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Stamford Bridge is often described as the end of the Viking invasions of England, but that isn’t quite so. There would be others, but none so powerful as this.  The Last of the Great Vikings, was dead.

The Norman landing King Harold had been waiting, for took place three days later at Pevensey Harbor, just as his battered army was disbanding and heading home for the Fall harvest. The Anglo Saxon army would march yet again, meeting the Norman invader on October 14 near the East Sussex town of Hastings.  King Harold II was killed that day, with an arrow to his eye.  He was the Last of the Anglo Saxon Kings.

Twenty years later, William “The Conqueror” would commission the comprehensive inventory of his new Kingdom, the “Domesday Book“.

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Alternate histories are fraught with peril.  It’s hard to tell the story of events, which never occurred. Even so, I have to wonder.  Some of the best men in the England of 1066 were killed under King Harold‘s banner, in the clash at Stamford Bridge. Surely every last man among them faced some degree of exhaustion to say nothing of wounds, the day they faced Duke William’s Norman force on that Hastings hillside.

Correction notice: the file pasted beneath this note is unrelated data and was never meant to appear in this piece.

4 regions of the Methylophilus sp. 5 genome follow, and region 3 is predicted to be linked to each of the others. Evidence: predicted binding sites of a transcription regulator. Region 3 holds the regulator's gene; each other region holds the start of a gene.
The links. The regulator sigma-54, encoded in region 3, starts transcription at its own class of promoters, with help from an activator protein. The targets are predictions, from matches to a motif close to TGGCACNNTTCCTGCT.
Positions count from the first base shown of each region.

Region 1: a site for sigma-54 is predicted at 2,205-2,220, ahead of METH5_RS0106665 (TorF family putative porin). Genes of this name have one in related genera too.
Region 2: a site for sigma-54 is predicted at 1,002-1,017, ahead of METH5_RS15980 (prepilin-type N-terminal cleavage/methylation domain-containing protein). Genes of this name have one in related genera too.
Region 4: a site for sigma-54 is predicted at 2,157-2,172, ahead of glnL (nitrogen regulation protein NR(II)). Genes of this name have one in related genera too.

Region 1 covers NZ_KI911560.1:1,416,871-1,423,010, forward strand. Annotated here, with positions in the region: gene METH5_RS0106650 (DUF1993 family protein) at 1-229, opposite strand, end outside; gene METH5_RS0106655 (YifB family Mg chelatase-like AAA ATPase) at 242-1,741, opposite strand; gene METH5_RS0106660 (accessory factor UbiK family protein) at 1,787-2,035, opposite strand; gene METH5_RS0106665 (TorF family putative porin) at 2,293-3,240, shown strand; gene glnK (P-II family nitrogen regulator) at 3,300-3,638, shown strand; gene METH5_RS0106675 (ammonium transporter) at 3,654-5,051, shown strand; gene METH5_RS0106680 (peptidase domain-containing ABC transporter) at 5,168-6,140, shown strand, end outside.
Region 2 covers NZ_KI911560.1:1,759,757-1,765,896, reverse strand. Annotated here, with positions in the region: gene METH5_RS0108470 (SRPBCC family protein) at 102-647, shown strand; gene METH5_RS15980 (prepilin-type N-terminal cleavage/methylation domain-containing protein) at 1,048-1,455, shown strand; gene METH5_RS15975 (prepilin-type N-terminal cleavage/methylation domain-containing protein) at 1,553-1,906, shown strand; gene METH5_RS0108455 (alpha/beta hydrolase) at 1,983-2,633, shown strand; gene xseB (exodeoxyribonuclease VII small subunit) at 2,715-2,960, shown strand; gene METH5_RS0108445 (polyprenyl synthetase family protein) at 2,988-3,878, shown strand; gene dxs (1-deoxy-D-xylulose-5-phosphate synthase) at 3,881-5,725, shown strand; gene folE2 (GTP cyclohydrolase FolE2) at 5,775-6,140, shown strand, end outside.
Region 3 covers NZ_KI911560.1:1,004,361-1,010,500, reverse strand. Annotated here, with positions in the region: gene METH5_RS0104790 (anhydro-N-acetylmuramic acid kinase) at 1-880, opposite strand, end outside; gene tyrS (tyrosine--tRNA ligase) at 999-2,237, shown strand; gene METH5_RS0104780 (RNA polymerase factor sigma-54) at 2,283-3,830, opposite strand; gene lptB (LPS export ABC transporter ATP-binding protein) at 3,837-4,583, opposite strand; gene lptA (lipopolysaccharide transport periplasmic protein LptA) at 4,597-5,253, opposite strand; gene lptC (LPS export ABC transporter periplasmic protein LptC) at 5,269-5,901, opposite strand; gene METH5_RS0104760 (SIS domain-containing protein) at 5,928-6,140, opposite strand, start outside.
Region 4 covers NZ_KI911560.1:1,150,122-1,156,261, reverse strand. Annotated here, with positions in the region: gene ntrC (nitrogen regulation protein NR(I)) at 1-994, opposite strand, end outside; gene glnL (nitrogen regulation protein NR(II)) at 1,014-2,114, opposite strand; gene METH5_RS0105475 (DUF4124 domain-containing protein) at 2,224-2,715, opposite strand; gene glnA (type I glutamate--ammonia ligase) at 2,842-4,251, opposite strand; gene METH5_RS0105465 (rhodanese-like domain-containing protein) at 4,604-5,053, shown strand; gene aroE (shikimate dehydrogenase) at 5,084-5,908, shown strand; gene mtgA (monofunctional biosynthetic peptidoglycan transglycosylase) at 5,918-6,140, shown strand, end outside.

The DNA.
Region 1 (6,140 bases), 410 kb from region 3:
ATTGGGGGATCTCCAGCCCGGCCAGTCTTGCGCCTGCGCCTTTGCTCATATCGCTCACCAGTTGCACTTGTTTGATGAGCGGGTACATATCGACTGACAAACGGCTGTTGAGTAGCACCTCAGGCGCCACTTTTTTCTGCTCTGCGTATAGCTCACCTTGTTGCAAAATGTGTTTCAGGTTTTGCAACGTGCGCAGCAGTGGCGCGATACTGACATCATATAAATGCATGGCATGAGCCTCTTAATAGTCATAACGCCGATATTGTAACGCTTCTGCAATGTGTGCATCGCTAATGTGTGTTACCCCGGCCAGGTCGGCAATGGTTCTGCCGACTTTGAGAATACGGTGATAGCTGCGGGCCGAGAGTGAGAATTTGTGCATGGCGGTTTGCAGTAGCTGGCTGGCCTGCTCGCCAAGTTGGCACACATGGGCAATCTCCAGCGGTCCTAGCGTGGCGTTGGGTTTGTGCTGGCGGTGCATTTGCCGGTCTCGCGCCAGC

Those who survived Stamford Bridge performed a round-trip march of some 380-miles, in the three weeks since Fulford.

Those three weeks in 1066 altered the next 1,000 years of British history and with it, her former colonies in America.  How different were those last thousand years, but for this one day’s outcome, at a place called Fulford Gate.

Feature image, top of page”  One scene from the Bayeux Tapestry.   At 20-inches tall and nearly 230-feet long, the 11th-century textile tells the story of the Norman conquest of England, in 1066.